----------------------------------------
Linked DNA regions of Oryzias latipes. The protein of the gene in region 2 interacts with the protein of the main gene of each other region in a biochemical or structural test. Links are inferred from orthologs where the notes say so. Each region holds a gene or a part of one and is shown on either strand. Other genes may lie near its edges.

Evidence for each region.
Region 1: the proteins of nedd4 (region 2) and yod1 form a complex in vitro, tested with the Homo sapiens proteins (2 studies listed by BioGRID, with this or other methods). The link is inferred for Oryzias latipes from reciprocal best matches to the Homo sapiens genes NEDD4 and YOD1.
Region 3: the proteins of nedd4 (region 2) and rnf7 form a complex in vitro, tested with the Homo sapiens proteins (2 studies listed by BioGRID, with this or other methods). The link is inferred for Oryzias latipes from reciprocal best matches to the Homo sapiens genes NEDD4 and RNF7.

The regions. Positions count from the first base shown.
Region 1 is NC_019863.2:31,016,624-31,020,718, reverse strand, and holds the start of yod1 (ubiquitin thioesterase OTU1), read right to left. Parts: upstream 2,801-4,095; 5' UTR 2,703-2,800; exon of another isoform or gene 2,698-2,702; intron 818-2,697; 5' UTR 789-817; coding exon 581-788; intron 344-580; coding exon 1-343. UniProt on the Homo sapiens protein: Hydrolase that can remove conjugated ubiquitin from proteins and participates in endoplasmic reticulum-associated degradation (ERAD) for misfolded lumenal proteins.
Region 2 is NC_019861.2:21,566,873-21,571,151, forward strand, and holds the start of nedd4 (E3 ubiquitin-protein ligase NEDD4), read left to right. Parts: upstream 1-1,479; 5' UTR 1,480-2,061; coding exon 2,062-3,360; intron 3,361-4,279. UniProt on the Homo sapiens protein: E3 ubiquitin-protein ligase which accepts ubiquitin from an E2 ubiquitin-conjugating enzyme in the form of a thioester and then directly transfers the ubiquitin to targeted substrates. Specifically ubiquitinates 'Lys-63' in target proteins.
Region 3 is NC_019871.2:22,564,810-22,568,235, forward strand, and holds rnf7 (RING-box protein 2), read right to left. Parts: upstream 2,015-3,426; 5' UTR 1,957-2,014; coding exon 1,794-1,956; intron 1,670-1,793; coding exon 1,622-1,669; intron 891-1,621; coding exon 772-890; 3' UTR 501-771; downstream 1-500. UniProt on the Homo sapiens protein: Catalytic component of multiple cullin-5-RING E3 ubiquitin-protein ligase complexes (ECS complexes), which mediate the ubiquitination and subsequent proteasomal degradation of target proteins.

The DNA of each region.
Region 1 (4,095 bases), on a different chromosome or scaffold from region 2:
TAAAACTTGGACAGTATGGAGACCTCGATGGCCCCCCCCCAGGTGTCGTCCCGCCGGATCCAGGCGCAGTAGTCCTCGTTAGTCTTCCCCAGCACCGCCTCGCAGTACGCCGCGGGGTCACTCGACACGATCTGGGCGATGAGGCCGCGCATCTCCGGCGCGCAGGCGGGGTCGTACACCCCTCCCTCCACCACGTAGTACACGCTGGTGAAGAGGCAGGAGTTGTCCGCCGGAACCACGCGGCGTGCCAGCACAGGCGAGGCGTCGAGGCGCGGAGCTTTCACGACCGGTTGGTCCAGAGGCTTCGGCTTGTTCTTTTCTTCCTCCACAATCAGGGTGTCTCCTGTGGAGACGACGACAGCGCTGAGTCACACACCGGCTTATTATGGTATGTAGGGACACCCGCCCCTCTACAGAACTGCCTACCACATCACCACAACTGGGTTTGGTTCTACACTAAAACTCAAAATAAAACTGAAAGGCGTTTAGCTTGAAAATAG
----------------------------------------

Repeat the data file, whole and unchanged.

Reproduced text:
Linked DNA regions of Oryzias latipes. The protein of the gene in region 2 interacts with the protein of the main gene of each other region in a biochemical or structural test. Links are inferred from orthologs where the notes say so. Each region holds a gene or a part of one and is shown on either strand. Other genes may lie near its edges.

Evidence for each region.
Region 1: the proteins of nedd4 (region 2) and yod1 form a complex in vitro, tested with the Homo sapiens proteins (2 studies listed by BioGRID, with this or other methods). The link is inferred for Oryzias latipes from reciprocal best matches to the Homo sapiens genes NEDD4 and YOD1.
Region 3: the proteins of nedd4 (region 2) and rnf7 form a complex in vitro, tested with the Homo sapiens proteins (2 studies listed by BioGRID, with this or other methods). The link is inferred for Oryzias latipes from reciprocal best matches to the Homo sapiens genes NEDD4 and RNF7.

The regions. Positions count from the first base shown.
Region 1 is NC_019863.2:31,016,624-31,020,718, reverse strand, and holds the start of yod1 (ubiquitin thioesterase OTU1), read right to left. Parts: upstream 2,801-4,095; 5' UTR 2,703-2,800; exon of another isoform or gene 2,698-2,702; intron 818-2,697; 5' UTR 789-817; coding exon 581-788; intron 344-580; coding exon 1-343. UniProt on the Homo sapiens protein: Hydrolase that can remove conjugated ubiquitin from proteins and participates in endoplasmic reticulum-associated degradation (ERAD) for misfolded lumenal proteins.
Region 2 is NC_019861.2:21,566,873-21,571,151, forward strand, and holds the start of nedd4 (E3 ubiquitin-protein ligase NEDD4), read left to right. Parts: upstream 1-1,479; 5' UTR 1,480-2,061; coding exon 2,062-3,360; intron 3,361-4,279. UniProt on the Homo sapiens protein: E3 ubiquitin-protein ligase which accepts ubiquitin from an E2 ubiquitin-conjugating enzyme in the form of a thioester and then directly transfers the ubiquitin to targeted substrates. Specifically ubiquitinates 'Lys-63' in target proteins.
Region 3 is NC_019871.2:22,564,810-22,568,235, forward strand, and holds rnf7 (RING-box protein 2), read right to left. Parts: upstream 2,015-3,426; 5' UTR 1,957-2,014; coding exon 1,794-1,956; intron 1,670-1,793; coding exon 1,622-1,669; intron 891-1,621; coding exon 772-890; 3' UTR 501-771; downstream 1-500. UniProt on the Homo sapiens protein: Catalytic component of multiple cullin-5-RING E3 ubiquitin-protein ligase complexes (ECS complexes), which mediate the ubiquitination and subsequent proteasomal degradation of target proteins.

The DNA of each region.
Region 1 (4,095 bases), on a different chromosome or scaffold from region 2:
TAAAACTTGGACAGTATGGAGACCTCGATGGCCCCCCCCCAGGTGTCGTCCCGCCGGATCCAGGCGCAGTAGTCCTCGTTAGTCTTCCCCAGCACCGCCTCGCAGTACGCCGCGGGGTCACTCGACACGATCTGGGCGATGAGGCCGCGCATCTCCGGCGCGCAGGCGGGGTCGTACACCCCTCCCTCCACCACGTAGTACACGCTGGTGAAGAGGCAGGAGTTGTCCGCCGGAACCACGCGGCGTGCCAGCACAGGCGAGGCGTCGAGGCGCGGAGCTTTCACGACCGGTTGGTCCAGAGGCTTCGGCTTGTTCTTTTCTTCCTCCACAATCAGGGTGTCTCCTGTGGAGACGACGACAGCGCTGAGTCACACACCGGCTTATTATGGTATGTAGGGACACCCGCCCCTCTACAGAACTGCCTACCACATCACCACAACTGGGTTTGGTTCTACACTAAAACTCAAAATAAAACTGAAAGGCGTTTAGCTTGAAAATAG